Future Tactical Truck System

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Future Tactical Truck System
Future Tactical Truck Systems.jpg
Artist impression
Type Utility vehicle
Place of origin  United States

The Future Tactical Truck System (FTTS) was a United States Armed Forces program for which the Operational Requirements Document was drawn up during 2003. FTTS was a proposed two vehicle modular family that was to replace the AM General High Mobility Multipurpose Wheeled Vehicle (HMMWV (the Humvee)), Family of Medium Tactical Vehicles (FMTV), Oshkosh M977 Heavy Expanded Mobility Tactical Truck (HEMTT), Oshkosh Palletized Load System (PLS) (in certain echelons), and all remaining M35, M809 and M939 series of 2.5 and 5 ton trucks. The FTTS-UV (Utility Vehicle) was to replace the HMMWV, while the FTTS-MSV (Manoeuvre Sustainment Vehicle) was to replace all other types.[1]

By 2006 work on FTTS was faltering and according to the Foreword of Jane's Military Vehicles and Logistics 2006-2007 by Shaun C Connors and Christopher F Foss (ISBN-13: 978-0710627612): "The U.S. Army’s original intention was that the FTTS (the logistic support for the Future Combat System (FCS)) with just two variants would eventually replace virtually all of the current tactical wheeled vehicle fleet. In a more realistic approach, the current FTTS-MSV/UV Advanced Concept Technology Demonstration (ACTD) efforts (with input from other efforts) will now be used ‘to define requirements’ for future U.S. Army trucks."

The Association of the United States Army (July 2006) "Army Tactical Wheeled Vehicle Strategy: Meeting Current and Future Needs" pdf stated that the ACTD for FTTS was taking a two phase approach; the first phase involved modeling and simulation (M&S) efforts in which multiple vendors presented concepts for technologies to be incorporated into designs for the UV and MSV variants of FTTS. The second phase included awards to three of the M&S contractors to manufacture prototype designs: two contractors to produce their UV version with trailer, and one contractor to produce two MSVs with companion trailers. All vehicles and trailers were to be evaluated in a Military Utility Assessment (MUA) at Fort Lewis, Washington. The MUA was scheduled to occur during the first and second quarters of FY07, with the results to fed into the requirements development process, this to define future truck requirements.

Elements of FTTS-UV ACTD were fed in to the ongoing Joint Light Tactical Vehicle (JLTV) program, this the replacement for part of the HMMWV fleet. On 24 April 2006, establishment of a Joint Program Office to manage the JLTV effort was endorsed. The AUSA pdf file previously referenced stated that: "Following approval, [of the JLTV Initial Capabilities Document by the Secretary of Defense],the Future Tactical Truck Systems Advanced Concept Technology Demonstration, the PSD [Platform Systems Demonstration], EMIP [Expedited Modernization Initiative Procedure] and various Office of Naval Research Science and Technology activities will inform the requirements process, thus ensuring requirements are realistic, achievable and relevant to all services.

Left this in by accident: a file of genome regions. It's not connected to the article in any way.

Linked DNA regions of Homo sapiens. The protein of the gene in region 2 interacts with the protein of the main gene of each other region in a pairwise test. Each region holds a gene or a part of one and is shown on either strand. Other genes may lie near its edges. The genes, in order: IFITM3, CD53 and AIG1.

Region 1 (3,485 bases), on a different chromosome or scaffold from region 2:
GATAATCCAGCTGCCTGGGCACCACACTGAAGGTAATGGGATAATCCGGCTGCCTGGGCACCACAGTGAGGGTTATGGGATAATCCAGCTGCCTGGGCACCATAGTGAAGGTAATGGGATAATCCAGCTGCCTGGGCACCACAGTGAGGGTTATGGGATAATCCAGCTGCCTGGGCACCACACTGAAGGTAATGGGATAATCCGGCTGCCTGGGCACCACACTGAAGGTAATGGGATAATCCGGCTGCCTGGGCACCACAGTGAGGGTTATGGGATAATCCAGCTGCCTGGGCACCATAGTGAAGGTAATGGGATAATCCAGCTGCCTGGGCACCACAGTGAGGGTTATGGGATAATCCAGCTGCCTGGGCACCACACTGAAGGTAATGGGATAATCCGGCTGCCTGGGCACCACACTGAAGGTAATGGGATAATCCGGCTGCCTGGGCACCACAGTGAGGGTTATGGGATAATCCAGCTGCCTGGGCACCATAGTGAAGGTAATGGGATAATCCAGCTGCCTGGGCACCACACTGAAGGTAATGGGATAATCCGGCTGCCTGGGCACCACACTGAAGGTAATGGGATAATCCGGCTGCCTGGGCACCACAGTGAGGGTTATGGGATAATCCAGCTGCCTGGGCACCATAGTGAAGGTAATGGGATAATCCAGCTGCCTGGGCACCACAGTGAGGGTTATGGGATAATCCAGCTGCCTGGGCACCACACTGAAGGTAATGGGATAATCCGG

Deliveries of the medium and heavy category trucks in production when FTTS commenced, and to be replaced by FTTS, continue. The FMTV (now with Oshkosh) production contract has recently been extended to September 2016, and award of the Family of Heavy Tactical Vehciles IV (FHTV) contract, on a sole source basis to Oshkosh, is anticipated in the near future. FHTV contract awards include HEMTT and PLS.[2]

History[edit]

To evaluate possible future truck systems and designs, the U.S. Army's Tank-automotive and Armaments Command refereed the Future Tactical Truck Systems - Advanced Concepts and Technology Demonstration (ACTD) program. Navistar International and Lockheed Martin's proposals, the International FTTS and Lockheed FTTS Utility Vehicles were selected, as well as the Armor Holdings proposal for the MSV.[3] In August 2006 they were tested at the Aberdeen Proving Grounds. Following this evaluation they were parked in The Pentagon courtyard for evaluation by higher-ranking military officials."


International Truck's proposal for FTTS utilized a Parallel Hybrid Drivetrain and modular armor. It has undergone testing by 5th Brigade, 2nd Infantry Division and 14th Engineer Battalion at the Aberdeen Proving Grounds and Fort Lewis, along with Lockheed Martin's design and Armor Holdings' Maneuver Sustainment Vehicle.[4][5]

Variants[edit]

Utility Vehicle[edit]

UV1[edit]

FTTS-UV Support
FTTS-UV Ambulance
FTTS-UV C2

UV2[edit]

FTTS-UV Support


See also[edit]

References[edit]

  1. ^ Ian C Young. "Beyond Leaf Springs". Armada. Retrieved March 20, 2015. 
  2. ^ Shaun C Connors & Christopher F Foss. "Jane's Logistics, Support & Unmanned". IHS Jane's. Retrieved March 20, 2015. 
  3. ^ http://www.ausa.org/pdfdocs/TBIP-TWV06.pdf
  4. ^ US Army Evaluates Military Uses of FTTS Concept Vehicles
  5. ^ Military concept vehicles to aid future development